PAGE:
3D tumor models for accurate testing of therapeutics

A method to create a 3D tumor model that accurately mimics both tumor behavior and environment for use in anti-cancer drug development.
Technology No. 2019-018
IP Status: Pending US Patent; Application #: 16/674,815

Bridges the gap between 2D cell culture and animal models

The hunt for cancer therapies continues to be a major field of study in academia and industry. Unfortunately, many anti-cancer drugs with promising in vitro efficacy are found to be ineffective in vivo. This is due in large part to the limitations of current in vitro models. Conventional 2D monolayer cell cultures cannot accurately mimic characteristics of native tumor microenvironments, and current 3D cultured tumor cells, while able to more closely mimic natural behaviors, still cannot model the tumor microenvironment. To better utilize resources (including time, research animals and funds) and increase clinical translation, models that more accurately mimic both tumor environment and behavior are needed. To that end, researchers at the University of Minnesota developed a method to bioprint 3D tumor models with increased functionality and relevance, bridging the gap between 2D cell cultures and animal models.

Models tumor cell migration and other complex cell behaviors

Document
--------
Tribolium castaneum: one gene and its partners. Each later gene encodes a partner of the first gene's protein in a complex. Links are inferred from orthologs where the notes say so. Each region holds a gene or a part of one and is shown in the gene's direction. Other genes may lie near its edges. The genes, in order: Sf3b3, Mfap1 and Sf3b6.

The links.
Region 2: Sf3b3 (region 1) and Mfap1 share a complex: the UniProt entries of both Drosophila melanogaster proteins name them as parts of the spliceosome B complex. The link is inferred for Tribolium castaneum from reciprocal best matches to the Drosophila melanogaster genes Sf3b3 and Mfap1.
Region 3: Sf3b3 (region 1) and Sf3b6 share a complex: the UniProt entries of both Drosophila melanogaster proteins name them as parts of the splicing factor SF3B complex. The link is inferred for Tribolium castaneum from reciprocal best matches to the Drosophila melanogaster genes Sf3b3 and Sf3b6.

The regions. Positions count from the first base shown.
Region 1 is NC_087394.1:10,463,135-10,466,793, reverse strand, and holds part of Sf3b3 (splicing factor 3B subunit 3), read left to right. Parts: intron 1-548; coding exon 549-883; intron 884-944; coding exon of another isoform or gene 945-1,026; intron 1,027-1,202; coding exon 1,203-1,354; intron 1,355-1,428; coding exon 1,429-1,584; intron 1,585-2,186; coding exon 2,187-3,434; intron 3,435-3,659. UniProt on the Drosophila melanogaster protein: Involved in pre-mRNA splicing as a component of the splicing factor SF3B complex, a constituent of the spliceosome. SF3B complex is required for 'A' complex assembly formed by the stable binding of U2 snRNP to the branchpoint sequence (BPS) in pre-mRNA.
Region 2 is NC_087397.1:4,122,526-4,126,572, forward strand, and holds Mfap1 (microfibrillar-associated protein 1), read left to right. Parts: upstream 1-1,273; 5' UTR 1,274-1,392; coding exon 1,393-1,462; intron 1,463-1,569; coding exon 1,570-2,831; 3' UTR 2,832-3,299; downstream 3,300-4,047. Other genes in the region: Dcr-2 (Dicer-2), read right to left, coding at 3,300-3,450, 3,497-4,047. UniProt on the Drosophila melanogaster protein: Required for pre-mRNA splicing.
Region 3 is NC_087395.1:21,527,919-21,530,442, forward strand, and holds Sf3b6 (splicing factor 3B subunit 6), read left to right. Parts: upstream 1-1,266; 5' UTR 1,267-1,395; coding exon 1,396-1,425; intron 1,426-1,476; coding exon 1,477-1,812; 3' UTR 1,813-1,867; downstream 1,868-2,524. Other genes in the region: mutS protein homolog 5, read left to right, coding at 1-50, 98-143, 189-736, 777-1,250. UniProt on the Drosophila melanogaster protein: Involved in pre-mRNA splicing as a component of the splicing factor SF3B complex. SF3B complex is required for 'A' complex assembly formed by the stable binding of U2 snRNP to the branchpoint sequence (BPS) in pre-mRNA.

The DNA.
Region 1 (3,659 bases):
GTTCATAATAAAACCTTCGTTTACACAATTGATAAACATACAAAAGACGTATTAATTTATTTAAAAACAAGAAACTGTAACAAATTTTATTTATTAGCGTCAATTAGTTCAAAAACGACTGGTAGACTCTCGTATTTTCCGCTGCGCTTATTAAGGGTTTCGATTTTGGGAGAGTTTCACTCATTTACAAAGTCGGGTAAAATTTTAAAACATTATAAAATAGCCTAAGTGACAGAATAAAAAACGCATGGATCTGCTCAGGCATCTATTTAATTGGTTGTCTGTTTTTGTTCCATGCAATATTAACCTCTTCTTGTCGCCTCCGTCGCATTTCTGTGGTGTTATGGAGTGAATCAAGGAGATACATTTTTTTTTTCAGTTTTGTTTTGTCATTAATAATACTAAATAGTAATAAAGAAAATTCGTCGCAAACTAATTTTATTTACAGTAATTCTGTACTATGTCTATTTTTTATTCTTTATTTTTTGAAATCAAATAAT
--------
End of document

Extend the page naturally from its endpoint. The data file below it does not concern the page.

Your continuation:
The design incorporates the vasculature and stromal elements involved in tumor microenvironments (e.g., tumor cells, fibroblasts and blood vessels). The model also facilitates control of tumor cell migration and angiogenesis by creating chemical gradients of growth factors using 3D printed stimuli-responsive capsules. Altogether, this approach recapitulates physiological cell–to-cell, cell–to-extracellular matrix (ECM) and cell–to-chemical signal interactions with precise spatiotemporal resolution. In addition, the constructs consist of human cells, rendering them more clinically relevant and versatile with the option to incorporate a patient's own cells for precise selection of effective therapies.This innovation provides a powerful tool for understanding the mechanism of cancer metastasis, screening drugs and testing patient specific therapies.

Phase of Development

  • In vitro proof of concept. Working prototype tested with several cell lines.

Key Benefits & Differentiators

  • Recapitulates real tumor environment: 3D model recreates chemical, physical and spatiotemporal aspects of biological environments.
  • Mimics real tumor behavior: Vasculature and chemical signals facilitate accurate modeling of the key steps of cancer dissemination (e.g., tumor invasion, intravasation, extravasation and angiogenesis).
  • Flexible for use in for a variety applications: Modular design allows for incorporation of other cell types (cancer or patient specific) or a variety of chemical signals.
  • Applications

    • Cancer research
    • Cancer treatment
    • Pharmaceuticals
    • Drug testing/screening
    • Identify therapeutic targets
    • Clinically design and test patient-specific treatment

Angela Panoskaltsis-Mortari, PhD
Professor, Department of Pediatrics
External Link (bmt.umn.edu)
Michael McAlpine, PhD
Professor, Department of Mechanical Engineering
External Link (www.me.umn.edu)

3D Bioprinted in Vitro Metastatic Models via Reconstruction of Tumor Microenvironments
Advanced Materials, 21 January 2019; Advanced Materials, 1806899

Ready for Licensing

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